Wednesday, November 11, 2009

Ozawa Ichiro's Trashing of Christianity


Oh my! According to Kyodo News:

Ozawa lashes out with scathing remarks on Christianity
The Japan Times

Ichiro Ozawa, secretary general of the Democratic Party of Japan criticized Christianity on Tuesday, saying the religion is "exclusive and self-righteous" and that Western society is "stuck in a dead end."

Ozawa also said "Islamism is also exclusive, although it's somewhat better than Christianity" regarding exclusiveness.
The comments will no doubt cause a stir as he is the most influential figure in the ruling party.

He made the comments to reporters after meeting with Yukei Matsunaga, chairman of the Japan Buddhist Federation, a body of 102 Buddhist sects and groups, in Koyacho, Wakayama Prefecture.

Christianity "is an exclusive, self-righteous religion. Western society, whose background is Christianity, has been stuck in a dead end," Ozawa said.
Where to begin? Not with "Islamism" for sure, whatever that might be.

I doubt that Ozawa is expressing anything resembling his views of Christianity. Ozawa's nonsense jawing is about votes -- lots of them -- and a personal vendetta.

Yesterday Ozawa was paying his first visit ever to Koyasan. His host was Koyasan's lead abbot and thus the symbolic head of the Shingon tradition in Japan. In addition, the gentleman in question is the chairman of the Japan Buddhist Federation (Zen Nihon Bukkyokai).

How likely is it that Ozawa, having arranged this unprecendented meeting, would not try to butter up his host with a passel of pro-Buddhist rigamarole?

For the more political psychology minded, Koyasan is located in Wakayama District #3 - the electoral district of Nikai Toshihiro, once Ozawa's most trusted lieutenant. Nikai parted ways with Ozawa and rejoined the Liberal Democratic Party after Ozawa forced the break up the LDP-Liberal-New Komeito coalition in 2000.

Nikai is the only remaining LDP House of Representatives member from Wakayama. He won reelection with the open support of the New Komeito -- a very interesting choice on Nikai's part. Acceptance of New Komeito support means a willingness to be seen as being beholden to the apostate lay Buddhist Soka Gakkai -- the public enemy #1 of most mainstream Buddhist sects.

From Ozawa's point of view, a short jaunt to Koyasan offers the opportunity to lure Shingon tradition voters disappointed with Nikai to the pull the lever for the DPJ in the 2010 House of Councillors election. Both of the current members of the House of Councillors for Wakayama are from the LDP and the DPJ would certainly love to walk away with one of those seats next July.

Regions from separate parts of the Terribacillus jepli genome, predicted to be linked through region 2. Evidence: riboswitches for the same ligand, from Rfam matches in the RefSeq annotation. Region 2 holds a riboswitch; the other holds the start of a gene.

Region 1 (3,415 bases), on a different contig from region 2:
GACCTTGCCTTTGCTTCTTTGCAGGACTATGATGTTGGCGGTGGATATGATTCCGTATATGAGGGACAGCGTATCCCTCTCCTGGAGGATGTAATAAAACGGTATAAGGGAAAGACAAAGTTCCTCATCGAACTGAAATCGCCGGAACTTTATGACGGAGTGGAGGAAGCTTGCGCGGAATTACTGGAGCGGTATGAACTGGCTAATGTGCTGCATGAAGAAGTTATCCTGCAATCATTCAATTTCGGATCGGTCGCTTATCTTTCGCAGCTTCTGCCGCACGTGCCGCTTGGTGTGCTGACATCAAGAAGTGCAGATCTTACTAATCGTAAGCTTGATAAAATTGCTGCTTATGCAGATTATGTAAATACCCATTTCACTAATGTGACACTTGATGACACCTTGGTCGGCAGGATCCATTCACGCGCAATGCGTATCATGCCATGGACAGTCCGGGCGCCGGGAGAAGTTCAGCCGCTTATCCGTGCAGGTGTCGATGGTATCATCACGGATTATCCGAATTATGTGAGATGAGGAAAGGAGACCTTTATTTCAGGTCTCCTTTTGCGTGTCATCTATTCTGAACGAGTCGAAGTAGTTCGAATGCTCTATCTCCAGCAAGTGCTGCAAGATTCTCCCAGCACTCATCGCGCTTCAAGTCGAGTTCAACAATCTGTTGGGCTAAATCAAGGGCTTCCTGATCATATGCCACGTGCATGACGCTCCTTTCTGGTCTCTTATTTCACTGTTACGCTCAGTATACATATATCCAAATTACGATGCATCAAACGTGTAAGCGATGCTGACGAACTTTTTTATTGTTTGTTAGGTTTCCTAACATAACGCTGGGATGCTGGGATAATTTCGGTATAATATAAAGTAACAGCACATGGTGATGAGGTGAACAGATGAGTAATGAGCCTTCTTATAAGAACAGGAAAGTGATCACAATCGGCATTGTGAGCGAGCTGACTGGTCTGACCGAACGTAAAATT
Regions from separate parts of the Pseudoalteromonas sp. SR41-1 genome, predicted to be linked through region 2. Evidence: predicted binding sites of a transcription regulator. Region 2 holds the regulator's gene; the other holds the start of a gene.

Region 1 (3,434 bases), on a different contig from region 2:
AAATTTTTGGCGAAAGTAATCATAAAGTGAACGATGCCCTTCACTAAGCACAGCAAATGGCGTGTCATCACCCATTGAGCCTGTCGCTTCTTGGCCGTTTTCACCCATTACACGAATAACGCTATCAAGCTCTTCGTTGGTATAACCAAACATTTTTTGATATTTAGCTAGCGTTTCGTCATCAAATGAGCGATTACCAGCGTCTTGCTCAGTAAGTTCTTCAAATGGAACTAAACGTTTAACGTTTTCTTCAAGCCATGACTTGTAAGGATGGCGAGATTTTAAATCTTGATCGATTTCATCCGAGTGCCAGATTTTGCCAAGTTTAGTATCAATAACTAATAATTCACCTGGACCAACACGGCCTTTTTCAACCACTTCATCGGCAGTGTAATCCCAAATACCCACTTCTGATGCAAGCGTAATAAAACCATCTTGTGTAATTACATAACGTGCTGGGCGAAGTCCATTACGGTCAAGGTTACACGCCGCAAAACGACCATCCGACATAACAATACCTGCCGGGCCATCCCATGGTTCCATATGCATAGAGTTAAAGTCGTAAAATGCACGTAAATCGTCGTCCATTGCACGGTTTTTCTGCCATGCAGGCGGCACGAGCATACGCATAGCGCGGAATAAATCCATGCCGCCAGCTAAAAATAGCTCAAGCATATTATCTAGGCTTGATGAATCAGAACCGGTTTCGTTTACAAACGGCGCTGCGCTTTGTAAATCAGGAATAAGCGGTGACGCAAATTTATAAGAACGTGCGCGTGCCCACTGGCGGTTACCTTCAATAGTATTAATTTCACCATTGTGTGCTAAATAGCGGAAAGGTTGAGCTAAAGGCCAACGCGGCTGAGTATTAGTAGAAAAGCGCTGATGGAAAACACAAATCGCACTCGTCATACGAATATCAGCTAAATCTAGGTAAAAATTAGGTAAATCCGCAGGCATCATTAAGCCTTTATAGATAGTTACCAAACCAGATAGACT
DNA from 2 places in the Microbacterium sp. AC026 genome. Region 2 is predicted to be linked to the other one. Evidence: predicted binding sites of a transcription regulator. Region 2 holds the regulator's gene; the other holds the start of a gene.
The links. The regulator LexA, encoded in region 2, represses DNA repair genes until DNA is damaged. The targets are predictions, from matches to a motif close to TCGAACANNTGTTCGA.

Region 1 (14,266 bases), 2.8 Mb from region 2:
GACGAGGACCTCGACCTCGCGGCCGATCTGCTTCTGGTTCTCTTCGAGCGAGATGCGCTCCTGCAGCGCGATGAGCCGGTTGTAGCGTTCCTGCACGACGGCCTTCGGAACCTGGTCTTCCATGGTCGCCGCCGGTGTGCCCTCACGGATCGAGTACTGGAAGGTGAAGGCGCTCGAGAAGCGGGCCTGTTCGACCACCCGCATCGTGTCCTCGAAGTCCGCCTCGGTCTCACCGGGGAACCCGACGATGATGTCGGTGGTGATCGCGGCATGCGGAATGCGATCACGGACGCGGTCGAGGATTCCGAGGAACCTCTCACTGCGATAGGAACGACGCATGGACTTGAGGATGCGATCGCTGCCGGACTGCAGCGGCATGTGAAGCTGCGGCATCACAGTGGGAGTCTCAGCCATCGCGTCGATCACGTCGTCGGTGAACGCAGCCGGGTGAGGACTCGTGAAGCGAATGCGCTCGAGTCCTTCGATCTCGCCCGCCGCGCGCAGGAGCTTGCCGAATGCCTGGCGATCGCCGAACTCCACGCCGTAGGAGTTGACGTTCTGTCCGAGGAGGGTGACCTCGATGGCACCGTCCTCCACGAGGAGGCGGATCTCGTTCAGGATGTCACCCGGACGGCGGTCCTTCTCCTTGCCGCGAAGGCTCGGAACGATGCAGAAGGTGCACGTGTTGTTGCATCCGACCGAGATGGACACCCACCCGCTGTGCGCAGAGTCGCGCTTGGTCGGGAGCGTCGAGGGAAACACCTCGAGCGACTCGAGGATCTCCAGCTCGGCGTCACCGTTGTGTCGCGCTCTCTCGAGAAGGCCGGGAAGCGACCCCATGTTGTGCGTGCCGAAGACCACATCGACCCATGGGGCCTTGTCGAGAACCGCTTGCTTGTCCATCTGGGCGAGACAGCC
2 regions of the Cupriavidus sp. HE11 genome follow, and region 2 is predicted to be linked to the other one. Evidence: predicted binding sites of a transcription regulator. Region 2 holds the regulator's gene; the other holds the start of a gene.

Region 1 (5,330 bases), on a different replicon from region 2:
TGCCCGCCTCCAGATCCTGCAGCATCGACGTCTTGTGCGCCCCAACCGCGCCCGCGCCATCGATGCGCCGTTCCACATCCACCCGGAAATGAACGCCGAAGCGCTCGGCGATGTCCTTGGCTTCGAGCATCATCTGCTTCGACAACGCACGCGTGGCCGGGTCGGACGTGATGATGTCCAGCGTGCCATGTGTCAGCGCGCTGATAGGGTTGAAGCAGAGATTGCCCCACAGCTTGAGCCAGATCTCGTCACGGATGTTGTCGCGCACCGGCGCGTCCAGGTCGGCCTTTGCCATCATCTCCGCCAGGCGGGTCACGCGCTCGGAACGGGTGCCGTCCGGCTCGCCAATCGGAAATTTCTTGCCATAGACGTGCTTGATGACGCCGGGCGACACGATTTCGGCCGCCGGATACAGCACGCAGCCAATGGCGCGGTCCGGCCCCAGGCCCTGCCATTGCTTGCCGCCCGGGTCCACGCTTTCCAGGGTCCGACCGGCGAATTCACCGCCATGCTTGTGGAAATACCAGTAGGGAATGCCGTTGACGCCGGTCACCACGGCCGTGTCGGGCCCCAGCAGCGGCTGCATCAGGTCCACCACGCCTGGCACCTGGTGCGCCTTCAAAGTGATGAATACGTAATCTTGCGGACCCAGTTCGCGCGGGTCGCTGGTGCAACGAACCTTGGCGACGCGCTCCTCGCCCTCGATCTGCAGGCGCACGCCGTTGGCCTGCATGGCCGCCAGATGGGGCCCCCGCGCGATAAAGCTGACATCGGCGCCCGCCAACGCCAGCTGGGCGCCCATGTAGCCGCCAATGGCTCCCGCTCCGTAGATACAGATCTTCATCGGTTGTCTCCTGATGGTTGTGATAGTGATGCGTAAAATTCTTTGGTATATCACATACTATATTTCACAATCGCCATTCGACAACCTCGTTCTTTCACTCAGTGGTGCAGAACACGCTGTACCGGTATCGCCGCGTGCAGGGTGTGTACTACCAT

Of course, these political considerations were the furthest thing from Ozawa's mind yesterday. As he told gathered reporters, "I did not come here in an elections effort. I paid reverence and now my heart is cleansed."

Duplicity -- is it in his very nature or did he learn it from past masters?

Now as for whether or not Ozawa's remarks on Christianity were "scathing" might depend a lot on what he actually said - and what one believes "scathing" means.

Ozawa referred to both Christianity and Islam as being haitateki ( 排他的 ) meaning "rejectionist of other beliefs" -- which Kyodo News has rendered as "exclusive" -- as opposed to Buddhism, which he posits as exhibiting a greater inclusiveness.

Is this, in fact, wrong? Also, is it such a peculiar thought to express, coming out of a meeting with the chairman of an organization linking 102 different different Buddhist congregations?

As for Ozawa's accusation of Christianity's being dokuzenteki ( 独善的 ) I am not confident that it has same resonances as "self-righteous." In literal terms, dokuzenteki means "the sense that one's own way alone is good." Is "good" the same as "right" in this instance?

Now as for the "dead-end" quote, the Asahi Shimbun quotes Ozawa as saying:

「排他的なキリスト教を背景とした文明は今、欧米社会の行き詰まっている姿そのものだ。」
This Kyodo translates as saying, "Western society, whose background is Christianity, has been stuck in a dead end."

When I translate all of what Ozawa said, however, including the vital sugata sono mono da ending, I find Ozawa delivering a somewhat different message:

"As for the civilization that has as its background this exclusionist religion of Christianity, right now its manifestation is this Euro-American society that is hitting a wall."
Ozawa is still being dismissive of Christian civilization but on the grounds that its (purported) triumphalism is not backed up by proofs of its excellence.

Now as to the question whether Euro-American society is a manifestation of Christian civilization - that is beyond the boundaries of my bailiwick.

I would have to chalk up the somewhat overwrought article as an attempt drum up international interest in the never-out-of-style "Ozawa is evil" line when the real story -- Ozawa Ichiro will say anything when pandering in the hopes of winning votes -- is not news at all.

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Note on sourcing: I do not normally quote articles at length out of respect for copyright. The Japan Times, however, scrubs its archives so quickly one cannot follow normal linking protocols to material presented on their site.

Image: Head of the Amida Nyorai statue in the Kotokuin, Kamakura, Kanagawa Prefecture. November 8, 2009. Photo credit: MTC.

16 comments:

Younghusband said...

独善的 can also be translated as "dogmatic". So Ozawa said Christianity is exclusive and dogmatic. Sounds like every religion to me.

Peter said...
This comment has been removed by the author.
Peter said...

There is also the fact that the current head of the LDP and the former Prime Minister are both Christians.

Fairly gonzo statements overall. In my understanding, the whole point of Christianity is that, as a religion, it *is* exclusive.

Janne Morén said...

"exclusive and self-righteous" sounds right on the money, actually. And as previous comments point out, it would fit pretty much every religion out there. Could also add "flat out wrong" to the list, for Christianity and for every religion. But maybe that would have been somewhat inopportune, given the audience.

BTW, isn't Japan Times itself part owned by a religious organization? They'd not be exactly impartial in such things.

Katie Muffett said...